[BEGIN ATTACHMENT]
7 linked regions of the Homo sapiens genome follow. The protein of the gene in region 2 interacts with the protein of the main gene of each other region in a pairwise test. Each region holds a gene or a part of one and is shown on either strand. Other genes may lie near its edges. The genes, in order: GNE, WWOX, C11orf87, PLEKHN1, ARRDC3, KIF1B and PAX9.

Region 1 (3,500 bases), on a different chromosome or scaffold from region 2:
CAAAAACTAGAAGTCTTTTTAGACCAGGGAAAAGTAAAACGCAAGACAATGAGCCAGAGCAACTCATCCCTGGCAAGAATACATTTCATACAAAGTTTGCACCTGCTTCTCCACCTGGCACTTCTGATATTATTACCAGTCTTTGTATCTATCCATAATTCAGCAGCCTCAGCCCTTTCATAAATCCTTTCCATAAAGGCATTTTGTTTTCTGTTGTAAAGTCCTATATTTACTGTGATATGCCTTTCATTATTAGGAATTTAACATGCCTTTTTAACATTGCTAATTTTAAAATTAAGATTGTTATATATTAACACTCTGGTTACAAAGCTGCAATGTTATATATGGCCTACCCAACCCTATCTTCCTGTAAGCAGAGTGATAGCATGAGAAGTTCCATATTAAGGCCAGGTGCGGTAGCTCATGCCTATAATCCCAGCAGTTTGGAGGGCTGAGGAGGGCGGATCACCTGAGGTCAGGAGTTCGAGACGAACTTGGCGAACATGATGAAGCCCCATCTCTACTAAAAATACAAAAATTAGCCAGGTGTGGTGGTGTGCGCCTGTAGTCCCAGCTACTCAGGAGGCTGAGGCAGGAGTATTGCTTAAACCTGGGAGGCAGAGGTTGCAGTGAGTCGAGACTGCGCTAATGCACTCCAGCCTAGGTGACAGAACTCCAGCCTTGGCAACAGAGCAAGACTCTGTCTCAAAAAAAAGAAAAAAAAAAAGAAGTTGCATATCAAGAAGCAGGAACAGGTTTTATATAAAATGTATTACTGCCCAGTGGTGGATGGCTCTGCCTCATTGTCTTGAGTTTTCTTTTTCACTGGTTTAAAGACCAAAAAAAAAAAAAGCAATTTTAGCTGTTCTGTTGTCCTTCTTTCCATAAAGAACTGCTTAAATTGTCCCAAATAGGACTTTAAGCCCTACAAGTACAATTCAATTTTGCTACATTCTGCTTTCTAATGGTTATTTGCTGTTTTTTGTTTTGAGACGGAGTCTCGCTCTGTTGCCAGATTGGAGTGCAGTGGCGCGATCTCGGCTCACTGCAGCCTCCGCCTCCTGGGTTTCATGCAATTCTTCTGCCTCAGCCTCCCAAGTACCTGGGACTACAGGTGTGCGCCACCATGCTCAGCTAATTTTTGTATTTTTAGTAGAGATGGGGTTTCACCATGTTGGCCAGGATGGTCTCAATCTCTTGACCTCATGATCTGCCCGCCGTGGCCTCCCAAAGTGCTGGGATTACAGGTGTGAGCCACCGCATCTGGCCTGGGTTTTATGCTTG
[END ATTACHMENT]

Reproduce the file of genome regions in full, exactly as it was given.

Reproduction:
7 linked regions of the Homo sapiens genome follow. The protein of the gene in region 2 interacts with the protein of the main gene of each other region in a pairwise test. Each region holds a gene or a part of one and is shown on either strand. Other genes may lie near its edges. The genes, in order: GNE, WWOX, C11orf87, PLEKHN1, ARRDC3, KIF1B and PAX9.

Region 1 (3,500 bases), on a different chromosome or scaffold from region 2:
CAAAAACTAGAAGTCTTTTTAGACCAGGGAAAAGTAAAACGCAAGACAATGAGCCAGAGCAACTCATCCCTGGCAAGAATACATTTCATACAAAGTTTGCACCTGCTTCTCCACCTGGCACTTCTGATATTATTACCAGTCTTTGTATCTATCCATAATTCAGCAGCCTCAGCCCTTTCATAAATCCTTTCCATAAAGGCATTTTGTTTTCTGTTGTAAAGTCCTATATTTACTGTGATATGCCTTTCATTATTAGGAATTTAACATGCCTTTTTAACATTGCTAATTTTAAAATTAAGATTGTTATATATTAACACTCTGGTTACAAAGCTGCAATGTTATATATGGCCTACCCAACCCTATCTTCCTGTAAGCAGAGTGATAGCATGAGAAGTTCCATATTAAGGCCAGGTGCGGTAGCTCATGCCTATAATCCCAGCAGTTTGGAGGGCTGAGGAGGGCGGATCACCTGAGGTCAGGAGTTCGAGACGAACTTGGCGAACATGATGAAGCCCCATCTCTACTAAAAATACAAAAATTAGCCAGGTGTGGTGGTGTGCGCCTGTAGTCCCAGCTACTCAGGAGGCTGAGGCAGGAGTATTGCTTAAACCTGGGAGGCAGAGGTTGCAGTGAGTCGAGACTGCGCTAATGCACTCCAGCCTAGGTGACAGAACTCCAGCCTTGGCAACAGAGCAAGACTCTGTCTCAAAAAAAAGAAAAAAAAAAAGAAGTTGCATATCAAGAAGCAGGAACAGGTTTTATATAAAATGTATTACTGCCCAGTGGTGGATGGCTCTGCCTCATTGTCTTGAGTTTTCTTTTTCACTGGTTTAAAGACCAAAAAAAAAAAAAGCAATTTTAGCTGTTCTGTTGTCCTTCTTTCCATAAAGAACTGCTTAAATTGTCCCAAATAGGACTTTAAGCCCTACAAGTACAATTCAATTTTGCTACATTCTGCTTTCTAATGGTTATTTGCTGTTTTTTGTTTTGAGACGGAGTCTCGCTCTGTTGCCAGATTGGAGTGCAGTGGCGCGATCTCGGCTCACTGCAGCCTCCGCCTCCTGGGTTTCATGCAATTCTTCTGCCTCAGCCTCCCAAGTACCTGGGACTACAGGTGTGCGCCACCATGCTCAGCTAATTTTTGTATTTTTAGTAGAGATGGGGTTTCACCATGTTGGCCAGGATGGTCTCAATCTCTTGACCTCATGATCTGCCCGCCGTGGCCTCCCAAAGTGCTGGGATTACAGGTGTGAGCCACCGCATCTGGCCTGGGTTTTATGCTTG